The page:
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Help me identify this bird
By Spookiesquemember has saluted, click to view salute photosPremium member Comments: 454, member since Mon Oct 13, 2008
On Wed Mar 03, 2010 12:13 AM
Edited by Spookiesque (203000) on 2010-03-03 00:34:50

I can't seem to identify this species. I've checked several bird identification sites and they have been no help. Can anybody lend me a hand? :)

Not sure if it would help to say that I was in Southwest Oregon on a wildlife conservation area that contained different animals from all over the world. It's the time of year that various migratory birds come to the Pacific Northwest to rest in the wetlands. There were so many of these birds that I would have to say they were migratory/native and not part of the park's more permanent and exotic residents. And I would feel really silly if they are a common bird of the area, having never seen them (or perhaps I just never noticed them) before.

1 Replies to Help me identify this bird

re: Help me identify this bird
By Chaconnemember has saluted, click to view salute photosPremium member Comments: 6359, member since Thu Jul 12, 2007
On Wed Mar 03, 2010 09:45 AM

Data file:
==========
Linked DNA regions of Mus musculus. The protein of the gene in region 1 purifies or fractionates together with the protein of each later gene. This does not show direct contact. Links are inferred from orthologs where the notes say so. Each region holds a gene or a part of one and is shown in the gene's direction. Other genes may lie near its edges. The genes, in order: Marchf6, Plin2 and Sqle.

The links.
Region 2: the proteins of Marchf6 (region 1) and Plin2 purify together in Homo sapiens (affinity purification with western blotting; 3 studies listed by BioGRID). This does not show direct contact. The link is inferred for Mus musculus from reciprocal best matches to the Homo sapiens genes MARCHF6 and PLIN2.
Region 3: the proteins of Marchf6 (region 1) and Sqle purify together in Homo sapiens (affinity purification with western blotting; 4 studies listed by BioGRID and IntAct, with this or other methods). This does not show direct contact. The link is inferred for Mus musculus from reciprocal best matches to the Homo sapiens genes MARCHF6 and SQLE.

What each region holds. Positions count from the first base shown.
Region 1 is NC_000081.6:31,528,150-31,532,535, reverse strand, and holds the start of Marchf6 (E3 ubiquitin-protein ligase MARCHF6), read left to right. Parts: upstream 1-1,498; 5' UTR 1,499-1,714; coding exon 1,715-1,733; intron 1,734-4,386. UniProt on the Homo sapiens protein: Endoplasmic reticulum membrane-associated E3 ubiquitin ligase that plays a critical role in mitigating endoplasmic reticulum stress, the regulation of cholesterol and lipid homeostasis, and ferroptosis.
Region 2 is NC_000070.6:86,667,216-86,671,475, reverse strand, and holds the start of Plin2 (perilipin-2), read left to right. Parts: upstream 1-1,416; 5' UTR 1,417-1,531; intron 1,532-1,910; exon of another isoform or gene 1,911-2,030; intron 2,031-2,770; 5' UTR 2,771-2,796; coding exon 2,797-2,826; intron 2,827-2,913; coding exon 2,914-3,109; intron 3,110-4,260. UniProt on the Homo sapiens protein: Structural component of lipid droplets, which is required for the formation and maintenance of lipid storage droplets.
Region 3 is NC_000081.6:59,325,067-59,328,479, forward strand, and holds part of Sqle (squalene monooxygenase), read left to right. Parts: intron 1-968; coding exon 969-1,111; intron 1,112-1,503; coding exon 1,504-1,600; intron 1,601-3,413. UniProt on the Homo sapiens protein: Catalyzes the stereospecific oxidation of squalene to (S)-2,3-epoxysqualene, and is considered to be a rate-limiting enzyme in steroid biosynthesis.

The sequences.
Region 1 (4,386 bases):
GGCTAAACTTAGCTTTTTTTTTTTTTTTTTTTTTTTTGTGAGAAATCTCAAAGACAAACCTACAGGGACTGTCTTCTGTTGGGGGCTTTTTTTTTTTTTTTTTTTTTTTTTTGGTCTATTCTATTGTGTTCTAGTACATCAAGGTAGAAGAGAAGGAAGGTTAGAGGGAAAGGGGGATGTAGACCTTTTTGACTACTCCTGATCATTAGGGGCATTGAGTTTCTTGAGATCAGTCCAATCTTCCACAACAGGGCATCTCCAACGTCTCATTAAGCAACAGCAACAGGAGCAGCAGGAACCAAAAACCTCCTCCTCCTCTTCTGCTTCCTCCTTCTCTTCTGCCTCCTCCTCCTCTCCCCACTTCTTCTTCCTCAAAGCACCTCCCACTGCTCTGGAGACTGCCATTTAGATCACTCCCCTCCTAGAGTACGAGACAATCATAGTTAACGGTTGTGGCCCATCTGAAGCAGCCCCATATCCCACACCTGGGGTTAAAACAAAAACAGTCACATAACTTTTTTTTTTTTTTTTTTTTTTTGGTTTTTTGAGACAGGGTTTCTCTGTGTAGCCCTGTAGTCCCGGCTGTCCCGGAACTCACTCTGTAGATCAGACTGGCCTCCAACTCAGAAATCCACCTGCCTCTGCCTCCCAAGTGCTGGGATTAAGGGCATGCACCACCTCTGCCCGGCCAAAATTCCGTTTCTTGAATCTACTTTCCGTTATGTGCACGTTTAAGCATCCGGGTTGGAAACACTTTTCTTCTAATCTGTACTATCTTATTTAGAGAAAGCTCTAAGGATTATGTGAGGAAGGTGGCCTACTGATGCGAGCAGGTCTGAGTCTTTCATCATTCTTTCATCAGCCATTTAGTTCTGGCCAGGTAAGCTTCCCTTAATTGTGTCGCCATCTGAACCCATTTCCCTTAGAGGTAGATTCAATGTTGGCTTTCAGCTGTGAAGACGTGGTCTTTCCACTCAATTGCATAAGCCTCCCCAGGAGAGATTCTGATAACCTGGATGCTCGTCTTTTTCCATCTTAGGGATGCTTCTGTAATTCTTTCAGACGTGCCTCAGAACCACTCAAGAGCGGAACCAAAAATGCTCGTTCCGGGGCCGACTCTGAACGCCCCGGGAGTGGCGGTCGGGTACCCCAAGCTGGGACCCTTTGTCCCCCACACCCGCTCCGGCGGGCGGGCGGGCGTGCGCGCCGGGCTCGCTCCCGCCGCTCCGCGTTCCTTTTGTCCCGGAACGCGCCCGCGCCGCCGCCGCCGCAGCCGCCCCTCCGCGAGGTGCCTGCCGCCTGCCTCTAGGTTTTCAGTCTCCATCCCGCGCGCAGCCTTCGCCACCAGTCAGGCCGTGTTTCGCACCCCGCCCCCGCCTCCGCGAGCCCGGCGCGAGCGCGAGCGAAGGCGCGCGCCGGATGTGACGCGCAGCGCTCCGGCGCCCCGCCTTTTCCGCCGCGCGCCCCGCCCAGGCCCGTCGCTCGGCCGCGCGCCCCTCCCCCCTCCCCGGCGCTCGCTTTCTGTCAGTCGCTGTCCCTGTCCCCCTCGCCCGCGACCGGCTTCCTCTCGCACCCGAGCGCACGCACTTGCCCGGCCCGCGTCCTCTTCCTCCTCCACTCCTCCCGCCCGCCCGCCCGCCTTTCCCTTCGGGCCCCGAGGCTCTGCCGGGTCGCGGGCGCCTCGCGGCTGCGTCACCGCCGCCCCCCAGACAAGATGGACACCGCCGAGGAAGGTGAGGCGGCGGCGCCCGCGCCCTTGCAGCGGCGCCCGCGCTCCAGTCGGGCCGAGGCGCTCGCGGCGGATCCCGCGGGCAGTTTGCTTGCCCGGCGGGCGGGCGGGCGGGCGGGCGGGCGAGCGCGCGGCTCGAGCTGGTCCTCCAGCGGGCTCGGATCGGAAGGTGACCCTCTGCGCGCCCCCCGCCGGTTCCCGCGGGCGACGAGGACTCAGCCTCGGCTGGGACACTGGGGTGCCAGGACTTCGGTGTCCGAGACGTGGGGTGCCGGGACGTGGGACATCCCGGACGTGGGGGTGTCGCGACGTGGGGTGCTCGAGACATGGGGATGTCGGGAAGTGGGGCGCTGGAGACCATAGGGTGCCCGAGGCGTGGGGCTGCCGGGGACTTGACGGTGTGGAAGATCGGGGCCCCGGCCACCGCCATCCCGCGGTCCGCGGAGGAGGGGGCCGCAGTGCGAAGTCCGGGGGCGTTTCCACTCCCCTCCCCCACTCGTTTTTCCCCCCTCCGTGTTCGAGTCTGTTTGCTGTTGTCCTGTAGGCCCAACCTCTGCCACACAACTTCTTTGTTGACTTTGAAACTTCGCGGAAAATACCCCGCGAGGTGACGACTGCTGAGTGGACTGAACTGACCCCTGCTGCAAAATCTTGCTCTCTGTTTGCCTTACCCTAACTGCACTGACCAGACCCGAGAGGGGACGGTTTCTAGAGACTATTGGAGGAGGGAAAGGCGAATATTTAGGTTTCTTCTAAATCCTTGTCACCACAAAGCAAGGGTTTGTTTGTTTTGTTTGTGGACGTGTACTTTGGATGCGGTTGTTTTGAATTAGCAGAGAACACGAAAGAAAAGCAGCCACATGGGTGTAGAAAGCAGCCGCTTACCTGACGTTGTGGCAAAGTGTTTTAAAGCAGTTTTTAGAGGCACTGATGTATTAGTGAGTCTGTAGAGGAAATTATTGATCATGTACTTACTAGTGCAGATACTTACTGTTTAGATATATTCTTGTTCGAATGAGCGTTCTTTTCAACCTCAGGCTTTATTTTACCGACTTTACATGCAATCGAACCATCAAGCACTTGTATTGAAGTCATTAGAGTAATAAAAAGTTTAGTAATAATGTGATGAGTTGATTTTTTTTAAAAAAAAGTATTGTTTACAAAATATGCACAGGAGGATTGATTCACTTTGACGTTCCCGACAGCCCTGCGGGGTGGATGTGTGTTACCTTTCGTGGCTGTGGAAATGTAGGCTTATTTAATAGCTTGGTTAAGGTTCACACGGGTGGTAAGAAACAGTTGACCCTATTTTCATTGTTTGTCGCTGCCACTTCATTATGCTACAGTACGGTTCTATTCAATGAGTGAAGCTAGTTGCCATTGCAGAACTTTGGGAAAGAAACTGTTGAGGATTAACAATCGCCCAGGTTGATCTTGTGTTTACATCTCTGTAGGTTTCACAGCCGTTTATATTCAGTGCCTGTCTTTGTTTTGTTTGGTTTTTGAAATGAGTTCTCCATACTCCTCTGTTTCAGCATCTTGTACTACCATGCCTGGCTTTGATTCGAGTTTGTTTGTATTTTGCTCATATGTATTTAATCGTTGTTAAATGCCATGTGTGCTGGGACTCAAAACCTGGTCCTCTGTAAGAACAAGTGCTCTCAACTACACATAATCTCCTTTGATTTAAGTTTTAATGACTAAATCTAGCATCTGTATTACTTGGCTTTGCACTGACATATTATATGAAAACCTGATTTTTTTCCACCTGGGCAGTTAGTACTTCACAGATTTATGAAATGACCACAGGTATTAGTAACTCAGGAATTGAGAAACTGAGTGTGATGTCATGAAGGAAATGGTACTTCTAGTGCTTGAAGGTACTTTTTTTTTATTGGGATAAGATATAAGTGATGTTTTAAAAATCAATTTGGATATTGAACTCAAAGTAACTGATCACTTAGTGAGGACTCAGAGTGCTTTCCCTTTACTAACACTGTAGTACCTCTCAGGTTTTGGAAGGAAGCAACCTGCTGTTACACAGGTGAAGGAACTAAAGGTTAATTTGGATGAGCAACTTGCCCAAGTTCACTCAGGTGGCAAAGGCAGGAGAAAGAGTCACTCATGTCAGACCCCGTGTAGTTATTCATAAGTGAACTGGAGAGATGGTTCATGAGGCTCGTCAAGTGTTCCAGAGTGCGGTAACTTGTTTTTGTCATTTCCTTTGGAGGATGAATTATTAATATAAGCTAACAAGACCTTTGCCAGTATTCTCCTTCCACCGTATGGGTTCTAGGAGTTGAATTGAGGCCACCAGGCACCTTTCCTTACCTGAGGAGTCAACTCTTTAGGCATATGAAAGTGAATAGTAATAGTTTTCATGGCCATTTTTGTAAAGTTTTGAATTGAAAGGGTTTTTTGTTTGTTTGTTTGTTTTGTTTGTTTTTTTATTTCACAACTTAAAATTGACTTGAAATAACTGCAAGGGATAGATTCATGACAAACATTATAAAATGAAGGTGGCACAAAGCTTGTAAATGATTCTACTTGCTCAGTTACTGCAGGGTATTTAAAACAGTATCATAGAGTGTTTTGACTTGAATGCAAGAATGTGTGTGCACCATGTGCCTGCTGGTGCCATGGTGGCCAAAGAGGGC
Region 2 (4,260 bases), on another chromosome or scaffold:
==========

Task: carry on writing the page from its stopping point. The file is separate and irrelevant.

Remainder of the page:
My best guess is that they are Steller's Eider, a small Asiatic species that normally only visits Alaska. I might further guess that since the eye patch is brown rather than black these may be juveniles; or, are sporting winter plumage. To see them in Oregon would be quite rare I should think.

My identification is based upon characteristics listed in the National Geographic Society's "Field Guide to the Birds of North America" and Chandler Robbins' (who was an acquaintence of mine many years ago when his daughter was in my wife's Girl Scout troop) "A guide to Field Identification, Birds of North America."

I have never birded in (or even been to) Alaska or the Pacific Northwest so I have no immediate familiarity with the area.

I might suggest that you send your photograph to the Patuxent Wildlife Refuge, a federal facility about 20 miles from where I live, in Maryland. This is the US Dept of the Interior's HQ for avian research. They have experts who might definitiively identify the birds and if in fact they are Steller's Eiders may be interested in a rare sighting out of its normal habitat. It is even listed as uncommon in Alaska and the Aleutian Chain. Send all the pertenent data such as the exact location, time of day, date, weather conditions if you remember them. They may have been blown off course by El Nino which is causing some unusual weather patterns such as the 50 inches of snow in "tropical" Washington, DC where I live.

Here is an Email address for a point of contact:

Another place which might be interested and helpful in Cornell University's Ornithology Center . . .

This site has an Email link to them. Cornell is the leading bird study center in the academic world.